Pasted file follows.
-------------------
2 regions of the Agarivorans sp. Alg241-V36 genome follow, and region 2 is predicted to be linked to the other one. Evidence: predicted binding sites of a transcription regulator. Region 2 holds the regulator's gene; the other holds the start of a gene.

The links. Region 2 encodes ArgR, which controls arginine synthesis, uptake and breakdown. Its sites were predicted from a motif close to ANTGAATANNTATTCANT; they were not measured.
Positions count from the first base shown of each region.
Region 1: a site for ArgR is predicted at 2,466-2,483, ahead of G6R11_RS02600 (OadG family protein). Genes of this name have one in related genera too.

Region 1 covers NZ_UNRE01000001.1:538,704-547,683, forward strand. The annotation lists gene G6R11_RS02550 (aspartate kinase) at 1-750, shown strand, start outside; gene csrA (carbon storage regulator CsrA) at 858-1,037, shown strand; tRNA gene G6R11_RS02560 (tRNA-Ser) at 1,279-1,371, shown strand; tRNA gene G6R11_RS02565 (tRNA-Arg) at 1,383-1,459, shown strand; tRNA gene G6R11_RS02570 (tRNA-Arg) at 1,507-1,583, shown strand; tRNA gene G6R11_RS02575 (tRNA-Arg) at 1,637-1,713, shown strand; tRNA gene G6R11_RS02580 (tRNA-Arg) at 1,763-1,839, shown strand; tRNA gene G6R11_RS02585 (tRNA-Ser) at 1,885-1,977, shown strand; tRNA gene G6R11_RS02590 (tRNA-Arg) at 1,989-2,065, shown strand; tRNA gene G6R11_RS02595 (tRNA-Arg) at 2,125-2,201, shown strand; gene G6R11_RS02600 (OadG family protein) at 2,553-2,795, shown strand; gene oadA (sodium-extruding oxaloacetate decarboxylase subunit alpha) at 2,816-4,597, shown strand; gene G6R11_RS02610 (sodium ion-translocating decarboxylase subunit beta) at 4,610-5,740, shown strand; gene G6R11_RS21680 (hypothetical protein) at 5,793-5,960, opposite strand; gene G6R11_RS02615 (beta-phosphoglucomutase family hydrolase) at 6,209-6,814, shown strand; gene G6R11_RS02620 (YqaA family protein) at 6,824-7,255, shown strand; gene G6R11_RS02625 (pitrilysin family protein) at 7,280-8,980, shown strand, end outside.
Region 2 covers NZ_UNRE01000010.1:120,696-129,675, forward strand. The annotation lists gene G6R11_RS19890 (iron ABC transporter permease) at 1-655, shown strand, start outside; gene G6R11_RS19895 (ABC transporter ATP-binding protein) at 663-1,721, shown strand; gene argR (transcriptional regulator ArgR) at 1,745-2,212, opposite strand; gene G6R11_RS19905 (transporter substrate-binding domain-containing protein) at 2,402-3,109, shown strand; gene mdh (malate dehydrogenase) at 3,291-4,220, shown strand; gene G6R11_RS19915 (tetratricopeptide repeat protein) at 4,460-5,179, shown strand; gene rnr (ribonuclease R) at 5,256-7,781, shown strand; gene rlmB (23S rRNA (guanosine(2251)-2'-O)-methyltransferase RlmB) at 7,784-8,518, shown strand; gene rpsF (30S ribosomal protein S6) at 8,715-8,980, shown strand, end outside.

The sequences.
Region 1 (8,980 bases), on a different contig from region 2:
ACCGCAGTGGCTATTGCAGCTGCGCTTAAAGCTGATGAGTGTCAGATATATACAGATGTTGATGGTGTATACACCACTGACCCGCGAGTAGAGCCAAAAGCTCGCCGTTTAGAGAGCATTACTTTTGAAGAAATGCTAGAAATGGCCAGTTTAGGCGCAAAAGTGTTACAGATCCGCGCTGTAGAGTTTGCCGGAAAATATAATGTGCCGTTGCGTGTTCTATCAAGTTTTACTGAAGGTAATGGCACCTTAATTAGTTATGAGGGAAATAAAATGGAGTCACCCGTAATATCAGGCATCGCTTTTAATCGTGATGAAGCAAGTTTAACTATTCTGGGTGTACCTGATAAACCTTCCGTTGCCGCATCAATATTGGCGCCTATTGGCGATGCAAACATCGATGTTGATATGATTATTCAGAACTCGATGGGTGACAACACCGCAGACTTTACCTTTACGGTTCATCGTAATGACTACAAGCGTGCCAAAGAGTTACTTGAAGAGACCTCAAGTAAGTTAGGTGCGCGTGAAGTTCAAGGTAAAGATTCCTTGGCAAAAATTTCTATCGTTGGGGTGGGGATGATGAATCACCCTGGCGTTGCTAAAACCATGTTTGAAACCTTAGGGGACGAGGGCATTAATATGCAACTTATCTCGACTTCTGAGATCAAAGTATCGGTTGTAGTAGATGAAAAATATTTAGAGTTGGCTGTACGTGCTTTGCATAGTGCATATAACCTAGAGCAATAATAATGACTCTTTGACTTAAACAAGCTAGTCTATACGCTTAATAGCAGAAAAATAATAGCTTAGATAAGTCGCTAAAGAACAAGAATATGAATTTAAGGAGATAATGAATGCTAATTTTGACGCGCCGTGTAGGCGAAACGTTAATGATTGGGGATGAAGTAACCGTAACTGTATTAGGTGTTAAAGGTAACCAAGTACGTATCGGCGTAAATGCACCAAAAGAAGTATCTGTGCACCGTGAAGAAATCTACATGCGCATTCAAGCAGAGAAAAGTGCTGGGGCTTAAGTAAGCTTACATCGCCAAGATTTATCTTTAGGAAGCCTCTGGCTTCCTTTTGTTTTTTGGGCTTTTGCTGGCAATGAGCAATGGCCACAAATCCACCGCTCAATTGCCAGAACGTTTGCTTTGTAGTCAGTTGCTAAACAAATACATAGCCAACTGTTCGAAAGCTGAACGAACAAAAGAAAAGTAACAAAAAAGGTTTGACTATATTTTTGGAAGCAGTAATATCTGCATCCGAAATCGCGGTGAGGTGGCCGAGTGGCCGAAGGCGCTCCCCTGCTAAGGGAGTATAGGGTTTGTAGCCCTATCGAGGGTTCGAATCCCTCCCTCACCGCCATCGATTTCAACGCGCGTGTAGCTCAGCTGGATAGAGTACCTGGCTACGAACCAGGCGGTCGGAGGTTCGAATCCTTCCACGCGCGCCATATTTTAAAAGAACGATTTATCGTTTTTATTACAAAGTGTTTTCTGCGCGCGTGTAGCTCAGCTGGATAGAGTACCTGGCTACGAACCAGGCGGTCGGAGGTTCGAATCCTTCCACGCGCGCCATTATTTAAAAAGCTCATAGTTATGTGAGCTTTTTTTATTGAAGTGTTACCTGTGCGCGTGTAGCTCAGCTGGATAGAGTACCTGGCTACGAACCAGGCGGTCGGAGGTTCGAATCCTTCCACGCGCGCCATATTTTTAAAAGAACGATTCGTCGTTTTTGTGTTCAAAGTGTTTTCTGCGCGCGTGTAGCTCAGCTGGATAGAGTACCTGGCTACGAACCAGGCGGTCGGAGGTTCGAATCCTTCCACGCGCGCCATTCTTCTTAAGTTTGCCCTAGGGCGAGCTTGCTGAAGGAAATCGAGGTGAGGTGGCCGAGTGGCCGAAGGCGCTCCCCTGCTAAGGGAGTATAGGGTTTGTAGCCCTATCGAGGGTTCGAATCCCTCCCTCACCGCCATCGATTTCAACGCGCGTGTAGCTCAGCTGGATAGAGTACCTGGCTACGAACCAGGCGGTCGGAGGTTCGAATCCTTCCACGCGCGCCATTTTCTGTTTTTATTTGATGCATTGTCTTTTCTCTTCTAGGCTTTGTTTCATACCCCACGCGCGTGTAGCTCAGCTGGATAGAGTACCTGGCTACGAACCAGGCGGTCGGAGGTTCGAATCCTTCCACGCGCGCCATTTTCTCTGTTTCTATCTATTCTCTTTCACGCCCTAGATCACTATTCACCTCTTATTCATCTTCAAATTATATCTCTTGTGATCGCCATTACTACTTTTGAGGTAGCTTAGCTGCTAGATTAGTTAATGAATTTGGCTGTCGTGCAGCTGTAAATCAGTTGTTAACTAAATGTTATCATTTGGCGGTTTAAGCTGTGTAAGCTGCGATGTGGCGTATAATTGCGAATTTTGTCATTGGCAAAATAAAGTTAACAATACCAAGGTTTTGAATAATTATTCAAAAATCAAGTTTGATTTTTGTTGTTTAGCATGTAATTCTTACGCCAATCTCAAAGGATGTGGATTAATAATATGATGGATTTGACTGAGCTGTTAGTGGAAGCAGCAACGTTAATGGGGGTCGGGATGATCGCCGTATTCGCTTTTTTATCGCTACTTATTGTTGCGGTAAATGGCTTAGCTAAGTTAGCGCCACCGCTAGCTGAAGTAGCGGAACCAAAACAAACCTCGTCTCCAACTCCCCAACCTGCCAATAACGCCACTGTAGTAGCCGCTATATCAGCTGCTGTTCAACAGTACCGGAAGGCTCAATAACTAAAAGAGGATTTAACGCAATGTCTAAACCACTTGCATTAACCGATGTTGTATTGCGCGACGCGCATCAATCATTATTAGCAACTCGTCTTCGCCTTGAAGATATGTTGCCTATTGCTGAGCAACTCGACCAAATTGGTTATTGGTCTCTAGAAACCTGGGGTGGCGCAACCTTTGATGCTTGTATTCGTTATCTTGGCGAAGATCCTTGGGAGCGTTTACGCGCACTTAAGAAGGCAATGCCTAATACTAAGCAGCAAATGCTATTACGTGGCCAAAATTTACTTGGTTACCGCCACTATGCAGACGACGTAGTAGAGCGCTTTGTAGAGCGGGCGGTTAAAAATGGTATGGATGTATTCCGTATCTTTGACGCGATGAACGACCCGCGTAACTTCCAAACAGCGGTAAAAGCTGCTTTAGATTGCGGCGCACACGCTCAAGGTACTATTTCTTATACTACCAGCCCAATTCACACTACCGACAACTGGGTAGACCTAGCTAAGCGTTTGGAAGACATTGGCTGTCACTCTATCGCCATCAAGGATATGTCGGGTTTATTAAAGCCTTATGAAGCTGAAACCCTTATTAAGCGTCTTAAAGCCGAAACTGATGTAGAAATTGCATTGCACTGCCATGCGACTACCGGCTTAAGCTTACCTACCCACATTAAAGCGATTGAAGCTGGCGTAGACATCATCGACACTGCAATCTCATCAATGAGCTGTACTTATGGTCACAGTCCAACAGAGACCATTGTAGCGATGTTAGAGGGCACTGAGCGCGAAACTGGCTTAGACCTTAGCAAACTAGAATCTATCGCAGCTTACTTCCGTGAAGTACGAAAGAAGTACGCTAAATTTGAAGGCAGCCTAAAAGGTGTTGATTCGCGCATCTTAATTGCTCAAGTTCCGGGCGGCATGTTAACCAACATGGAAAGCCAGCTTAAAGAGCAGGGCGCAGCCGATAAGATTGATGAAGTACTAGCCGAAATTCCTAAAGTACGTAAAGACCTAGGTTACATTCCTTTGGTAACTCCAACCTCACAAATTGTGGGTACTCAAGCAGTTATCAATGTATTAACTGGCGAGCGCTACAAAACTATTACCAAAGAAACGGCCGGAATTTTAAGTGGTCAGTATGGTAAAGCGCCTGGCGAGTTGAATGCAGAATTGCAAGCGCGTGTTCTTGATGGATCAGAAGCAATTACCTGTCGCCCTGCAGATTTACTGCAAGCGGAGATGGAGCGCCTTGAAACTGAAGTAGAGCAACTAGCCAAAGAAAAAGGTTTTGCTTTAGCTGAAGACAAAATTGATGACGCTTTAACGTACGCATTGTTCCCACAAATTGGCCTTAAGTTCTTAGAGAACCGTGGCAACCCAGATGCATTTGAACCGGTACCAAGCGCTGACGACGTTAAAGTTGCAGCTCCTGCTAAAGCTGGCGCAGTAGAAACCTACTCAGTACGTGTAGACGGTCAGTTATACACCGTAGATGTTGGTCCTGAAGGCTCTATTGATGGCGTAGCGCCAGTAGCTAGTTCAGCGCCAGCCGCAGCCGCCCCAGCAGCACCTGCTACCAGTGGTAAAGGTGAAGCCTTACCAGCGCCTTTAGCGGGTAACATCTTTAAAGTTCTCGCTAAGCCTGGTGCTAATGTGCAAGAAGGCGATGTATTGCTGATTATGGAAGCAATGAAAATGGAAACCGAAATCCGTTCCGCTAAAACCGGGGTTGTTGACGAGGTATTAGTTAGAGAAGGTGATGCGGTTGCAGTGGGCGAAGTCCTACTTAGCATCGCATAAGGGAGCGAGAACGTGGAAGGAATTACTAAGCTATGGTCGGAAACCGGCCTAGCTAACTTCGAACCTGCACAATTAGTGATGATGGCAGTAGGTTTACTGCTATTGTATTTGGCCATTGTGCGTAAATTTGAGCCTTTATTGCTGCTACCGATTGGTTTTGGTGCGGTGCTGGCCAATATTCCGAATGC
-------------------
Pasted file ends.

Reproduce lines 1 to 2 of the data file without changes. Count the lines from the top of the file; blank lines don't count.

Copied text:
2 regions of the Agarivorans sp. Alg241-V36 genome follow, and region 2 is predicted to be linked to the other one. Evidence: predicted binding sites of a transcription regulator. Region 2 holds the regulator's gene; the other holds the start of a gene.

The links. Region 2 encodes ArgR, which controls arginine synthesis, uptake and breakdown. Its sites were predicted from a motif close to ANTGAATANNTATTCANT; they were not measured.